John Hartwig is the Henry Rapoport Professor of Chemistry at the University of California, Berkeley. He received the 2019 Wolf Prize in Chemistry. His research aims to find new metal-catalysed reactions, and he was one of the developers of the Buchwald-Hartwig amination, one of the most-used reactions in drug discovery. He spoke with Katrina Krämer at the 2019 American Chemical Society national meeting in Orlando, Florida.

November 12, 2019

Margaret Chu-Moyer

When Chu-Moyer was tapped to head up the research and chemistry groups across Amgen’s three U.S. R&D sites in 2014, she knew she would have to make some changes for the company to succeed in bringing a KRAS inhibitor into clinical trials, along with other novel treatments for cancer, cardiovascular disease and neurological disorders. For one, she needed to improve the collaboration between scientists who had different areas of expertise—and who lived and worked in different zip codes.

November 5, 2019

Dan Nomura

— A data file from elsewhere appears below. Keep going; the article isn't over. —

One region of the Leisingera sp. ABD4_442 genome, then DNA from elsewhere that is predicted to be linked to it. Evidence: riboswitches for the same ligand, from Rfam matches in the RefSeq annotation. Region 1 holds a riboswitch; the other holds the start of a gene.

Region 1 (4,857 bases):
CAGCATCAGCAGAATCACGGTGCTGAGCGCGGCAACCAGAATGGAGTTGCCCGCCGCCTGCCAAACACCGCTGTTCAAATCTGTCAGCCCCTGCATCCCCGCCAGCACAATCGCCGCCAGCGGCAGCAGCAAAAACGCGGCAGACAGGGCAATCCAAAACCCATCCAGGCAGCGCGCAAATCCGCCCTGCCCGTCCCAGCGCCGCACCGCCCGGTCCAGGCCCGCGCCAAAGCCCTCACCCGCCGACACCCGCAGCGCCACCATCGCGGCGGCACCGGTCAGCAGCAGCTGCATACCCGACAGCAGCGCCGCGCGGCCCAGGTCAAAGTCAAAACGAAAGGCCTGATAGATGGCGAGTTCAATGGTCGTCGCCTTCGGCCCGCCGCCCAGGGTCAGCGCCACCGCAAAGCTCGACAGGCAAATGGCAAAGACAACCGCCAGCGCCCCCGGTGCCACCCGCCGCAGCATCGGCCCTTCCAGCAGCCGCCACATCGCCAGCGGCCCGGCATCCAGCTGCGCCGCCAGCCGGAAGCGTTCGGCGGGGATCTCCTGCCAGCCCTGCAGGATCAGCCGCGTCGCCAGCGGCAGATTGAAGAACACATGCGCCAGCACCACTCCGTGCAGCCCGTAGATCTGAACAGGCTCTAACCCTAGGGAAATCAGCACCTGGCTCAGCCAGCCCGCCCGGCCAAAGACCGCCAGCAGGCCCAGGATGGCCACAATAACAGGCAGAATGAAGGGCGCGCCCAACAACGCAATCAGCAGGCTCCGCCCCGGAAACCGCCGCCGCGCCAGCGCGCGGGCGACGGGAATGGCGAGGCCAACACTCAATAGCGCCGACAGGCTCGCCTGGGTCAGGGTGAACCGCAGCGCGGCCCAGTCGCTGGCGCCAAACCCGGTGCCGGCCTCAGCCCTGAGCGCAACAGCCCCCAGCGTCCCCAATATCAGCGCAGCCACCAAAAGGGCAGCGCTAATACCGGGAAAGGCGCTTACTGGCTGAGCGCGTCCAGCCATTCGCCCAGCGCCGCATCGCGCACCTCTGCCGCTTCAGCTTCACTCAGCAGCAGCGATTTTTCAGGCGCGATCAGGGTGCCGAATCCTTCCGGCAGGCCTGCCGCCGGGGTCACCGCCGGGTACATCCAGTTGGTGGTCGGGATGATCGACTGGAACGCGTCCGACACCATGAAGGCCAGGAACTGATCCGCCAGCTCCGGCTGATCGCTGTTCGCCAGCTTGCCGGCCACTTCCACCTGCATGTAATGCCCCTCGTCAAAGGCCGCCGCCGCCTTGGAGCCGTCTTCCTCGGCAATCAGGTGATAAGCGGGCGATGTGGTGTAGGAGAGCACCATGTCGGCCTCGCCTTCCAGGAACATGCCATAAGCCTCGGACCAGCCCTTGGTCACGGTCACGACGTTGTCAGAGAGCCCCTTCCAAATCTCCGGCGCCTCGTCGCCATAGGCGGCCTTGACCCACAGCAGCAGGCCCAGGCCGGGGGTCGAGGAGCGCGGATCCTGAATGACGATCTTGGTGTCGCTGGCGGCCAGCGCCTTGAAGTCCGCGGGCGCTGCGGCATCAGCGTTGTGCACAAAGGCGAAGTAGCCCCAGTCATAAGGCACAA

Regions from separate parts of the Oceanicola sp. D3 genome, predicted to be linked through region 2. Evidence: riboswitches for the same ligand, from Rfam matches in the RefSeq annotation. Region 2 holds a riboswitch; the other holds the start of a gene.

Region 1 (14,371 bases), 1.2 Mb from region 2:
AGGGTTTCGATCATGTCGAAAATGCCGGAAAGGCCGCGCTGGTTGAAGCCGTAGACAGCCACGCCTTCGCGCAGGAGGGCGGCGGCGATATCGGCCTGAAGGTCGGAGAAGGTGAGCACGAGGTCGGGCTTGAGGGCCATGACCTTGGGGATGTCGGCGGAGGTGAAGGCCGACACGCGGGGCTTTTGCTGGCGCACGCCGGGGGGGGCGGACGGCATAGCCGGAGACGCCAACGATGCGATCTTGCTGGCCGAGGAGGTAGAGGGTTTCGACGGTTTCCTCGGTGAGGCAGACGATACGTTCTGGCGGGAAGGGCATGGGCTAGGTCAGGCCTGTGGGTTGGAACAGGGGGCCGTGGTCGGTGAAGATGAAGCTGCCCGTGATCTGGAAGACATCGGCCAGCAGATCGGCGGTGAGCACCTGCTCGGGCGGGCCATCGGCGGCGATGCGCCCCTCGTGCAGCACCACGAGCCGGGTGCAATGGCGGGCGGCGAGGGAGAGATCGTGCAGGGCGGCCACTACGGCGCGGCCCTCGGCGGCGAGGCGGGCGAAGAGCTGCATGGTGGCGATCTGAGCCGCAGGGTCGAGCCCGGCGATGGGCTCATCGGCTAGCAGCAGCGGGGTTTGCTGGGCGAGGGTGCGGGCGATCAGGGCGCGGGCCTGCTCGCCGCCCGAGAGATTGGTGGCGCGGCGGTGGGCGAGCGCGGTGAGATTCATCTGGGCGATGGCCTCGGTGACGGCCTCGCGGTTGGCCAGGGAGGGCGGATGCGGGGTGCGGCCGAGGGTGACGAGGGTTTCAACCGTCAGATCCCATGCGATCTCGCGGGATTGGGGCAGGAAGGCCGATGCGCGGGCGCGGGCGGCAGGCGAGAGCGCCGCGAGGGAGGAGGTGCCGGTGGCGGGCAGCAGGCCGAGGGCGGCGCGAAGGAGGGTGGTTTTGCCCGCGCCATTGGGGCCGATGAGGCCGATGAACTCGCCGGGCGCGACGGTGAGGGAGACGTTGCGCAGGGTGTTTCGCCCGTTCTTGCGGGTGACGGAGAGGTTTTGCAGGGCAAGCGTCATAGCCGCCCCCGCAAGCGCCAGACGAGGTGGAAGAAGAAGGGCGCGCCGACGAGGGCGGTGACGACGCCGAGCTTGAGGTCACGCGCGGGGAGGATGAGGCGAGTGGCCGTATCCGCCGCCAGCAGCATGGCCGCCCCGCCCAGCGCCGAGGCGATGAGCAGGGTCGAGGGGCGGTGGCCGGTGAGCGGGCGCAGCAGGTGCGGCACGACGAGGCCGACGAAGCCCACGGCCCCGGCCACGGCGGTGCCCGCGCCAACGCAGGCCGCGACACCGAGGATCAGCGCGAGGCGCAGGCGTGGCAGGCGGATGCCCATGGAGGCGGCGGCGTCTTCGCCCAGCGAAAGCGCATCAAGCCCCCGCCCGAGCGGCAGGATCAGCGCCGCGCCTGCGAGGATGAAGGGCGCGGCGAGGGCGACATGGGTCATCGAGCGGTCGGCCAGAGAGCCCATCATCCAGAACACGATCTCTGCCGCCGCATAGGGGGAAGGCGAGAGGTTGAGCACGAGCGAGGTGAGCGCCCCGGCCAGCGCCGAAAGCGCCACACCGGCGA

In the modern age of pharmacology, some of the newest heroes in the war against human disease are biologists and chemists working in chemical proteomics. Among the leaders in this research is the Novartis-Berkeley Center for Proteomics and Chemistry Technologies (NB-CPACT), a joint venture linking Novartis, a large pharmaceutical company, and the world’s leading public research university. Launched in October 2017, the center is developing new technologies to further the discovery of next-generation therapeutics for cancer and other diseases.

November 4, 2019

Nitash Balsara

The Indian Institute of Technology Kanpur (IIT Kanpur), one of the first Indian Institutes of Technology and a globally acclaimed Institute of national importance, has just completed celebrating its diamond jubilee. As part of the celebrations, alumni from the College, including Professor Nitash Balsara were honored for their academic excellence, professional excellence and entrepreneurship.

Alumni in the news

Professor Emeritus Klaas Bergmann has been awarded the 2020 Davisson-Germer Prize in Atomic or Surface Physics by APS Physics “for the invention of Stimulated Raman Adiabatic Passage (STIRAP) that became universally used for coherent transfer in quantum systems with unprecedented efficiency and robustness."

Dr. Lisa Onishi, Chemical Engineer, Researcher and Senior Process Engineer at Intel, has been recognized with the Albert Nelson Marquis Lifetime Achievement Award for her "dedication, achievements, and leadership as a professional engineer".

November 1, 2019

Pimentel Hall